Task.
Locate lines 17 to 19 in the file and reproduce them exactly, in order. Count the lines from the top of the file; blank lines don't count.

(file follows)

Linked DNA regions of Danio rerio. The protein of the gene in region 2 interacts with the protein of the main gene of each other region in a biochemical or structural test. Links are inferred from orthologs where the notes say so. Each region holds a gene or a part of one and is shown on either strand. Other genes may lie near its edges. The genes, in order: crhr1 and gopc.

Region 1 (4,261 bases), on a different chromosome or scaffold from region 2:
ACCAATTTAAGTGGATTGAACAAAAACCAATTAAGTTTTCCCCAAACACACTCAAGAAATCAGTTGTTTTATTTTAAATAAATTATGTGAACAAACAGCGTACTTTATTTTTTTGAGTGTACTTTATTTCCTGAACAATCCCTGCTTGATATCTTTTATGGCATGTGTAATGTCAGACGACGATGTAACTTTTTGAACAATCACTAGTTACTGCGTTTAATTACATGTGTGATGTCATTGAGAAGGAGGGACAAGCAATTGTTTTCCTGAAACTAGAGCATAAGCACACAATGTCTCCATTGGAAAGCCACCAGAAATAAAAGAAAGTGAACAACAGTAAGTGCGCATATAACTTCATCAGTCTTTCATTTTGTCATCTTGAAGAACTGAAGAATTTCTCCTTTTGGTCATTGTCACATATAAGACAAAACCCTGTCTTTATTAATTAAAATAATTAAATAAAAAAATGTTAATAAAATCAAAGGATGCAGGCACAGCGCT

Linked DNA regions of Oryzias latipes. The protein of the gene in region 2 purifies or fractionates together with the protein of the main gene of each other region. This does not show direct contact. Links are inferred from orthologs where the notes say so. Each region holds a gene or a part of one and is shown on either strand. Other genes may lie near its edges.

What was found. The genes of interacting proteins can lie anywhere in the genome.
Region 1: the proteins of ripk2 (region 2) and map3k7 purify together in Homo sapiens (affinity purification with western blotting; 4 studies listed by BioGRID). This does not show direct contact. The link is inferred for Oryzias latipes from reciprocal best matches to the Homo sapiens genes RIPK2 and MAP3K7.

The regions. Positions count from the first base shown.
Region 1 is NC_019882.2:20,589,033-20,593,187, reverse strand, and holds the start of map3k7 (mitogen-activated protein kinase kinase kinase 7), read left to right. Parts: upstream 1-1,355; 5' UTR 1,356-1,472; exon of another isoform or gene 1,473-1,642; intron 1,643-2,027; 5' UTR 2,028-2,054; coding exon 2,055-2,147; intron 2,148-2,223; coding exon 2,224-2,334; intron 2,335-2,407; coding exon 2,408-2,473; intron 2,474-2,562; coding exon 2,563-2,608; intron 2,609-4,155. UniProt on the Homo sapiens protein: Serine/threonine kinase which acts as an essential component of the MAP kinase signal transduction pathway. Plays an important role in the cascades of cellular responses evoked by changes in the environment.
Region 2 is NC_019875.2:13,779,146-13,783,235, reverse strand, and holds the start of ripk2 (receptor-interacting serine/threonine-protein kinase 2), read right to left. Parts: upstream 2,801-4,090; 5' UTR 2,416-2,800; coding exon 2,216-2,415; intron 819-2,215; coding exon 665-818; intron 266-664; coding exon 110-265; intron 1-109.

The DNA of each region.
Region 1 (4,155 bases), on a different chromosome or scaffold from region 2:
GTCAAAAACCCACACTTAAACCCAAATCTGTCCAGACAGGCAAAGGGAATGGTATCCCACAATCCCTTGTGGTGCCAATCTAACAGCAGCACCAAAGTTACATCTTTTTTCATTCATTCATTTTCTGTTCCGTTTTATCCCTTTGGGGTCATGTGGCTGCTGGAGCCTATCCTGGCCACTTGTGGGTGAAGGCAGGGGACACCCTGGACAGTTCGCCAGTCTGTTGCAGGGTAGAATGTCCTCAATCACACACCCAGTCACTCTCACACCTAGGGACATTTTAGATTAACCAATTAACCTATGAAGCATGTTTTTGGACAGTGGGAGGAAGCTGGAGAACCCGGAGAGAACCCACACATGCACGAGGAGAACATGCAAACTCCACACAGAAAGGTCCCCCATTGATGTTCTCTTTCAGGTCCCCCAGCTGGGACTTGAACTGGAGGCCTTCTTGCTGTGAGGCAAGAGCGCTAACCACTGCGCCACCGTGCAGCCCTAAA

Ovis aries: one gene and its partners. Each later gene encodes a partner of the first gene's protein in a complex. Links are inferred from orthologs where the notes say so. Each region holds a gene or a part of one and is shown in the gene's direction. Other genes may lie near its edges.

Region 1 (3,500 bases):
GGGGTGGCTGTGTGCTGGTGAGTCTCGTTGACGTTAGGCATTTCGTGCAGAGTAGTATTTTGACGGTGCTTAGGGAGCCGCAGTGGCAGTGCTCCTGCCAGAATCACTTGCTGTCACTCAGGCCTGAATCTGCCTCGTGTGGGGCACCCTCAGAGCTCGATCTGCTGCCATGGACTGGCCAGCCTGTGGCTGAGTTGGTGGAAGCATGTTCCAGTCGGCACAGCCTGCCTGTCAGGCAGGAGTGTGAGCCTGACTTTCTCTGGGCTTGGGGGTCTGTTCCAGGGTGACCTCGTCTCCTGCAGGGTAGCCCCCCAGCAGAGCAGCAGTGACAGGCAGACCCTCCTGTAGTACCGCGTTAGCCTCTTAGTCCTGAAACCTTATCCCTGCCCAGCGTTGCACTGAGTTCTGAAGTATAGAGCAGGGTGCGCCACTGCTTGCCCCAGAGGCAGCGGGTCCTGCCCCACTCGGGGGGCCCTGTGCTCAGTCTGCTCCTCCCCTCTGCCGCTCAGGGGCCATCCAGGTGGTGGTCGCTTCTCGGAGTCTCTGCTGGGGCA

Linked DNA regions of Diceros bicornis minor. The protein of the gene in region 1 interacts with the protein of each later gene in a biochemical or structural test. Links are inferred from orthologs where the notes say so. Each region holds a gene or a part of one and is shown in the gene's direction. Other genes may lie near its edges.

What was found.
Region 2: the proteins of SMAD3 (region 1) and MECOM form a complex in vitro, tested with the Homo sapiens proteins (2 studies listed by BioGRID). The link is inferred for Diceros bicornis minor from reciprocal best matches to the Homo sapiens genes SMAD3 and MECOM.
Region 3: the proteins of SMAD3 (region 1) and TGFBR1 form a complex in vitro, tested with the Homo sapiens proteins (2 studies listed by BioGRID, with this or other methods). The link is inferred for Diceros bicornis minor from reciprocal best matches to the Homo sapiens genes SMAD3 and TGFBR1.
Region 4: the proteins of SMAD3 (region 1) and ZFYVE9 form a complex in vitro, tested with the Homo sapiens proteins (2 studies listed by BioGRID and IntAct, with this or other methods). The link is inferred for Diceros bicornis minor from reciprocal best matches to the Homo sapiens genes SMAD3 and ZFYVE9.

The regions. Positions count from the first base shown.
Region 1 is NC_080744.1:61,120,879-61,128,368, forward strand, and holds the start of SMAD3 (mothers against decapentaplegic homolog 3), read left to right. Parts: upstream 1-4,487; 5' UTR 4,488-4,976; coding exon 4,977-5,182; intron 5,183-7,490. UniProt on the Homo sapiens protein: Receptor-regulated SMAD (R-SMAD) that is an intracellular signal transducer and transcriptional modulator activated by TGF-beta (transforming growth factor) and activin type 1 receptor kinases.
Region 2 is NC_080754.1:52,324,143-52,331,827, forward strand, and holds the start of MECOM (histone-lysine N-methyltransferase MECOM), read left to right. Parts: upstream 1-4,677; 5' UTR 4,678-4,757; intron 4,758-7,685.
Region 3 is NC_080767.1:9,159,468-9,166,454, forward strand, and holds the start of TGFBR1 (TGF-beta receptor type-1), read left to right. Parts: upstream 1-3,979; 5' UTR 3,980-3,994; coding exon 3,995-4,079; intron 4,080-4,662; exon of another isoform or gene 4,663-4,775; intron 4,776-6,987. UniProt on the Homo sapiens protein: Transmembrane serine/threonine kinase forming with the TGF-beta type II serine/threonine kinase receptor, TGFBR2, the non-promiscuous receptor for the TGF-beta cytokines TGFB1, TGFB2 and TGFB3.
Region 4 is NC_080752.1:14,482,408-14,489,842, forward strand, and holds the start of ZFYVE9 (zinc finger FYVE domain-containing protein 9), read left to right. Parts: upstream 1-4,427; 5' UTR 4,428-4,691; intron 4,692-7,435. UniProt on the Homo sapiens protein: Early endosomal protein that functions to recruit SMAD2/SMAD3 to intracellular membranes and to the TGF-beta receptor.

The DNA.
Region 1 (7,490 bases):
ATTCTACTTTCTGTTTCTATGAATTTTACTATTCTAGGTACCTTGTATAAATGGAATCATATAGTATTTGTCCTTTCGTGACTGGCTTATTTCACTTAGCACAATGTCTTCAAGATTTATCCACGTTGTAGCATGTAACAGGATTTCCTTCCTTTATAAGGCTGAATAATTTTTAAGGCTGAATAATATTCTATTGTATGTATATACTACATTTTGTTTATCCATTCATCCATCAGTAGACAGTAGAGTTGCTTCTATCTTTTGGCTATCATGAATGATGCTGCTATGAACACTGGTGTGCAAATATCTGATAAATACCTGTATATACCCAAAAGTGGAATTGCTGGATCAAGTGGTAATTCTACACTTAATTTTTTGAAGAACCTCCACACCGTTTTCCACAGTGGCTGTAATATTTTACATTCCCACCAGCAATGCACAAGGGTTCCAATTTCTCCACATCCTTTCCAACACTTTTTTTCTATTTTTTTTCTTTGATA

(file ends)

What was found.
Region 2: the proteins of SMAD3 (region 1) and MECOM form a complex in vitro, tested with the Homo sapiens proteins (2 studies listed by BioGRID). The link is inferred for Diceros bicornis minor from reciprocal best matches to the Homo sapiens genes SMAD3 and MECOM.
Region 3: the proteins of SMAD3 (region 1) and TGFBR1 form a complex in vitro, tested with the Homo sapiens proteins (2 studies listed by BioGRID, with this or other methods). The link is inferred for Diceros bicornis minor from reciprocal best matches to the Homo sapiens genes SMAD3 and TGFBR1.